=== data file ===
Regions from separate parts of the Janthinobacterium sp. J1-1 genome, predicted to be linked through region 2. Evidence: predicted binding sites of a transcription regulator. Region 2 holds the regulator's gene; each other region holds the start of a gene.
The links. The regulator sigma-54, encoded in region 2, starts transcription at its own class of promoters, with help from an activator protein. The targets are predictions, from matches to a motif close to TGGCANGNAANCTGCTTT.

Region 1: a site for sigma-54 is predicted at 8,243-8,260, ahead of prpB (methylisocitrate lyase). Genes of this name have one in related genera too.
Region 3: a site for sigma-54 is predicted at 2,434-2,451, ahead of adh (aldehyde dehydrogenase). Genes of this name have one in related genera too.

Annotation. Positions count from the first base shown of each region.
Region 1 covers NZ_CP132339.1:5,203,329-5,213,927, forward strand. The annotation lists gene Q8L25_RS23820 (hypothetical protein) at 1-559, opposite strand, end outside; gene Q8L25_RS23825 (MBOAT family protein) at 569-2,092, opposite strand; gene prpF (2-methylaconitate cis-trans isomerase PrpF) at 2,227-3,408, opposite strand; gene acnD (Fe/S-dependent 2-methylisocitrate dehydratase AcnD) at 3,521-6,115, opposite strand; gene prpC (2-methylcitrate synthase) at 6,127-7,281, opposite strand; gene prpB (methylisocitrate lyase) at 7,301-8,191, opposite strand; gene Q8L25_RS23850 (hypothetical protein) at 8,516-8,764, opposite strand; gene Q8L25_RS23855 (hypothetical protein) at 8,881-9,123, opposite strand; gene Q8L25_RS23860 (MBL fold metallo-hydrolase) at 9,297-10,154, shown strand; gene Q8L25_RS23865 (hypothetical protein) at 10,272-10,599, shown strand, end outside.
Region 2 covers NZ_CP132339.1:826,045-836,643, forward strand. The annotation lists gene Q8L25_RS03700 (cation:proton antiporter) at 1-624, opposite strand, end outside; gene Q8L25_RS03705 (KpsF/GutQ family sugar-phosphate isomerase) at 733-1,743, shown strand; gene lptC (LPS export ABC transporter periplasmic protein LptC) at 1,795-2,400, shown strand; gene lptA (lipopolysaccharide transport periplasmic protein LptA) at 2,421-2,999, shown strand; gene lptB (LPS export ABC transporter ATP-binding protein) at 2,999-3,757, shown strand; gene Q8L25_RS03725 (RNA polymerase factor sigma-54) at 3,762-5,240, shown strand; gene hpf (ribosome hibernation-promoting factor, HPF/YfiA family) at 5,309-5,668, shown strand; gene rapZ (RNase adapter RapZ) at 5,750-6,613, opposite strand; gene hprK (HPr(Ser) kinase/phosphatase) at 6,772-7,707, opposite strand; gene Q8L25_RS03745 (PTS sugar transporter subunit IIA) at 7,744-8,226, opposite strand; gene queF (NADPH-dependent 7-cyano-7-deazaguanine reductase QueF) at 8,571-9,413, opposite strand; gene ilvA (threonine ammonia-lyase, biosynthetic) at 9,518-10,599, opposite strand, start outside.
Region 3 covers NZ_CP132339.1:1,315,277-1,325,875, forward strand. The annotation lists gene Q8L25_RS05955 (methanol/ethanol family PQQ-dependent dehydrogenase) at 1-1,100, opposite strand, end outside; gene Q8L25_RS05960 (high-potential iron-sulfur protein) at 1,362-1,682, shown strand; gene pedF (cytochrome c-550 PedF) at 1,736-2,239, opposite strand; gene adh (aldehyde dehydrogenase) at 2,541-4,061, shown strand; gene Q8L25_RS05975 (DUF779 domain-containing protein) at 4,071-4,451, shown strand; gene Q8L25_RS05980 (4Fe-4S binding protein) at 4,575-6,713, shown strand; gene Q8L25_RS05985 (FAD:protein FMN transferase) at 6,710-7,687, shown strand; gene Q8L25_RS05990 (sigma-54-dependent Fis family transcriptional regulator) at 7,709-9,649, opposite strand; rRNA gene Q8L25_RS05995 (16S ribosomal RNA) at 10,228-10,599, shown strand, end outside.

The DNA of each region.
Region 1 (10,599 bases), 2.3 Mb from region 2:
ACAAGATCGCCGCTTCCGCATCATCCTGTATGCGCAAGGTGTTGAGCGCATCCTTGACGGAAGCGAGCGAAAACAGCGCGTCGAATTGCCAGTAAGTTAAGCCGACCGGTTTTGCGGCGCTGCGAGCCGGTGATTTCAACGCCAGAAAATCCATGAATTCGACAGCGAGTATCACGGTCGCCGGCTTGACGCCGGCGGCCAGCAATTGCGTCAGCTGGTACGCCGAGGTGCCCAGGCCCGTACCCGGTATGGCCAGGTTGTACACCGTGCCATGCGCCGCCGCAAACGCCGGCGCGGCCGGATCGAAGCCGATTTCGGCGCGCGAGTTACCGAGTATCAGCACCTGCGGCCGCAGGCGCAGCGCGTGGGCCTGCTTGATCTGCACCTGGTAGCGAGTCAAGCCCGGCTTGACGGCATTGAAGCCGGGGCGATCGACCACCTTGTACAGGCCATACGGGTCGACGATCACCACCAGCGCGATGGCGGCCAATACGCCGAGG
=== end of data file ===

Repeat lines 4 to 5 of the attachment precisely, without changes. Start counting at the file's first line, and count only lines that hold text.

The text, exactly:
Region 3: a site for sigma-54 is predicted at 2,434-2,451, ahead of adh (aldehyde dehydrogenase). Genes of this name have one in related genera too.

Annotation. Positions count from the first base shown of each region.